Our test car was a premium-level Autobiography powered by the new twin-turbo 4.4 litre diesel SDV8 (expanded from the previous 3.6 V8) now packing a generous 334bhp at 3500rpm plus 516lb ft of torque delivered between 1750rpm and 3000rpm, which turns out to be the rev band in which the engine spends most of its time, given that it’s attached to a standard eight-speed ZF automatic gearbox, with paddle-shifts.
Prices for this model start at £94,695, but there’s an extensive options list that will offer owners the opportunity to specify cars in Bentley territory, costing up to £120,000.
Performance is effortless: The car has a 135mph top speed and zero to 62mph acceleration in a decidedly brisk 6.9sec yet the engine rarely gets close to its theoretical 4500rpm redline. You only really hear the engine as it starts: even the idle is subdued.
There’s a faint V8 “woofle” if you use the engine hard, but mostly the car just glides as if propelled by a giant elastic band attached to the horizon. Gearchanges are rarely felt, though if necessary you can shift to a Sport regime (which holds indirect gears longer) operate it manually via shift paddles for extra zing or engine braking.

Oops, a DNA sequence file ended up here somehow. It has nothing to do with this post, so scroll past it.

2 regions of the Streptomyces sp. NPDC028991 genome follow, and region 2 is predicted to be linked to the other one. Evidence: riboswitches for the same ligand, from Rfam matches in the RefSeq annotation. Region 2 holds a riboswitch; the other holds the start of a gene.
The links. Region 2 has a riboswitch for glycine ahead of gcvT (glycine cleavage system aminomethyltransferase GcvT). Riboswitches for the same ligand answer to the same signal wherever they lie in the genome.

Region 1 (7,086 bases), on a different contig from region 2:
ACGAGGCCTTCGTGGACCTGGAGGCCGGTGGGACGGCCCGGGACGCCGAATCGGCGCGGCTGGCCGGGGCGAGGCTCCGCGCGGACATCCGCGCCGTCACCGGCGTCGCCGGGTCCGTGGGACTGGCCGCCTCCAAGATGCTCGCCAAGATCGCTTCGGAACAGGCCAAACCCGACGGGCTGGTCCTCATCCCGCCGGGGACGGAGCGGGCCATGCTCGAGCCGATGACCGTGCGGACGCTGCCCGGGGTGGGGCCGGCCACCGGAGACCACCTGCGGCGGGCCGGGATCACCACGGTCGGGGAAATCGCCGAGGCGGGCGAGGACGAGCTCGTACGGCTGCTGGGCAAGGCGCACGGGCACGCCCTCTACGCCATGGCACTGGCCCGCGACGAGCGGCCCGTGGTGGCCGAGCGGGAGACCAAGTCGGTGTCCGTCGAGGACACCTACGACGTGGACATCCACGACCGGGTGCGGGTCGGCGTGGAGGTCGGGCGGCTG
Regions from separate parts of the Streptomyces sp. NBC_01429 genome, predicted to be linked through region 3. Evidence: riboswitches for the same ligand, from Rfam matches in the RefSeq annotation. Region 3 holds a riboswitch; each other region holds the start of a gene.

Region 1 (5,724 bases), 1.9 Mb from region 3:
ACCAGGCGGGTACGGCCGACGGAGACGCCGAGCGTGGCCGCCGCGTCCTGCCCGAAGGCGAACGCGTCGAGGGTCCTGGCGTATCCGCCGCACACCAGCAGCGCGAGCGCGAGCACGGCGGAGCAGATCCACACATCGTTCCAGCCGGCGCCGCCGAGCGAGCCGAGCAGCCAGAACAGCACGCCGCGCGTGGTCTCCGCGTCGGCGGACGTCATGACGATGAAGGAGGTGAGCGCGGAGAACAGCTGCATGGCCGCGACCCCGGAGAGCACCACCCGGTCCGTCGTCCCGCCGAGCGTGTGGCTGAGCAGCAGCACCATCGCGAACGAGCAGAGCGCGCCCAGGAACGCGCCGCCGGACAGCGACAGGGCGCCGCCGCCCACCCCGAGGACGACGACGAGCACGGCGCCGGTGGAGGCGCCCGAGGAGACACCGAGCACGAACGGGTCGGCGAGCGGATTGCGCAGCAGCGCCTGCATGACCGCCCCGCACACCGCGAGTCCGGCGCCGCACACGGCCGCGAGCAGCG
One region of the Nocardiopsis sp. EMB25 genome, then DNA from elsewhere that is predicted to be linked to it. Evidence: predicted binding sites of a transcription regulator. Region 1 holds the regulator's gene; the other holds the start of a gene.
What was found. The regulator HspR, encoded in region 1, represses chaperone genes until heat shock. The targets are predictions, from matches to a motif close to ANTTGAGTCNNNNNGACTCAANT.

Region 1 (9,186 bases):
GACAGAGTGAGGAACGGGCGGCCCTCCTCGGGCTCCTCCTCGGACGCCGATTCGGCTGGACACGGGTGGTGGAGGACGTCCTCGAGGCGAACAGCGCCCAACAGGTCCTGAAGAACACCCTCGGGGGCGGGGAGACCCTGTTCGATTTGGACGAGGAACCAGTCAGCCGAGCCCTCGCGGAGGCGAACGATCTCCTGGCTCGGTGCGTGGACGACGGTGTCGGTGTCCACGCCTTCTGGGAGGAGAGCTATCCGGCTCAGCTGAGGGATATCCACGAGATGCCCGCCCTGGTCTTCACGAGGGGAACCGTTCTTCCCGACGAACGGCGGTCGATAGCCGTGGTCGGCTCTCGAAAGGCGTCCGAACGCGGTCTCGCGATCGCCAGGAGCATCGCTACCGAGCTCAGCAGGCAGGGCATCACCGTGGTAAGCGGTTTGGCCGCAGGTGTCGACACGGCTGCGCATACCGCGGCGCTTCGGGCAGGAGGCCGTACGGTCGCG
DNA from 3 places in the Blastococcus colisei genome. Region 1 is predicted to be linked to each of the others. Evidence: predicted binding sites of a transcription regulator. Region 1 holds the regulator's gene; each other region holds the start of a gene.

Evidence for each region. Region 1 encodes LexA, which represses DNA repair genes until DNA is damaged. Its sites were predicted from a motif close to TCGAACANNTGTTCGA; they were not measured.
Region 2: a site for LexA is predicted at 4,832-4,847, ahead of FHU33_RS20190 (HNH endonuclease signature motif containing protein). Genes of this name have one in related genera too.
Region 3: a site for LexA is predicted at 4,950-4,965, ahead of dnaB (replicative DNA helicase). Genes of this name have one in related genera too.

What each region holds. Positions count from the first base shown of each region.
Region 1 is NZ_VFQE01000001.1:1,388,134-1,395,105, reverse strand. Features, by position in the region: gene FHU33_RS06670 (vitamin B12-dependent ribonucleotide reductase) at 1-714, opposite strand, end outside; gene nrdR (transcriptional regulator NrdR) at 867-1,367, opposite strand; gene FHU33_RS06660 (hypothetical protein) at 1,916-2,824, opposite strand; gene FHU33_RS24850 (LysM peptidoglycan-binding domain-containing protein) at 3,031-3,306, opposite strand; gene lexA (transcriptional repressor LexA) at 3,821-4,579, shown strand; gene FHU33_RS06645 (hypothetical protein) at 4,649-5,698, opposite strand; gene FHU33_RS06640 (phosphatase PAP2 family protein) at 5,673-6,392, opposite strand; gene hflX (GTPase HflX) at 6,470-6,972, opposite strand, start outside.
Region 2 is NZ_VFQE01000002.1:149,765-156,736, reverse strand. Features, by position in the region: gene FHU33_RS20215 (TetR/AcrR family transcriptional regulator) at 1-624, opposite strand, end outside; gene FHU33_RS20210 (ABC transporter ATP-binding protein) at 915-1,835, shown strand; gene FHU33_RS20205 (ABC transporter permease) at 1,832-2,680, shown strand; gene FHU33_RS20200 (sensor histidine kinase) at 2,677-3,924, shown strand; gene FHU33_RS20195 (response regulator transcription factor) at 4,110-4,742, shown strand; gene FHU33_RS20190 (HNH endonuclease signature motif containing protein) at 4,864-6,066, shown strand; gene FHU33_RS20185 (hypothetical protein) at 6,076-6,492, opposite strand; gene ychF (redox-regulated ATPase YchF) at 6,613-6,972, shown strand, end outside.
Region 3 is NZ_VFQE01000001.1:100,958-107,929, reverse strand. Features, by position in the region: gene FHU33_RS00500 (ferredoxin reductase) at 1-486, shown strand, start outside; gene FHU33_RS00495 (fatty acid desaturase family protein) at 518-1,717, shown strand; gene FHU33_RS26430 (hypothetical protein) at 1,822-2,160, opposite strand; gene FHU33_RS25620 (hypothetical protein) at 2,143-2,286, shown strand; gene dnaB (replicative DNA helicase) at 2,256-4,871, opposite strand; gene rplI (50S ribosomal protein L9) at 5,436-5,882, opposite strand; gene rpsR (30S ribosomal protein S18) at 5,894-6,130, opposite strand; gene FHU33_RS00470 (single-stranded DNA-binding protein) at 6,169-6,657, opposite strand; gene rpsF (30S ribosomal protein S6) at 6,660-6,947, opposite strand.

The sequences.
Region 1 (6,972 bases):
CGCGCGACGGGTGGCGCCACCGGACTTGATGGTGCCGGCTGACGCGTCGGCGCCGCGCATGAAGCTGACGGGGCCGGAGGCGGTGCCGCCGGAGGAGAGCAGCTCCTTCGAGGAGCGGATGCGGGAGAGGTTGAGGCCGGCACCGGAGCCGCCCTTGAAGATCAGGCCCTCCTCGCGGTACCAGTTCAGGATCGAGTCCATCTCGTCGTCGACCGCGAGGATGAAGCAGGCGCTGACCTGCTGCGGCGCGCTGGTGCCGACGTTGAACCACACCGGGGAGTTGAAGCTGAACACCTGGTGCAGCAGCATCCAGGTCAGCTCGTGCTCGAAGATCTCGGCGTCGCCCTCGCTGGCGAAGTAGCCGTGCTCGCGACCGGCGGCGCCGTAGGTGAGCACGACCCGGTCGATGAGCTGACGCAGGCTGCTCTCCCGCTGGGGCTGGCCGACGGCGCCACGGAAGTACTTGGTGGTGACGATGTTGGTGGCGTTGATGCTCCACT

None of the Terrain Response facilities will surprise a modern Range Rover driver, but a new generation system arrives with the latest Range Rover that offers an automatic setting that gauges driving conditions and configures throttle, clearance, transmission and chassis electronics to suit changing conditions.
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How is it different from the outgoing car? Not much, in overall size. But its tracks are wider, it has 20mm more ground clearance, the self-levelling (and height adjustable) air suspension has more travel and it can wade through 900mm water pools, 20mm than before.
On-roads it feels tall but more stable that the previous model, with an even smoother ride, less sensitivity to crosswinds and even more relaxed, accurate steering especially near the straight-ahead. If the previous Rangie was easy to drive, this is even more so, and the margins are easily detectable.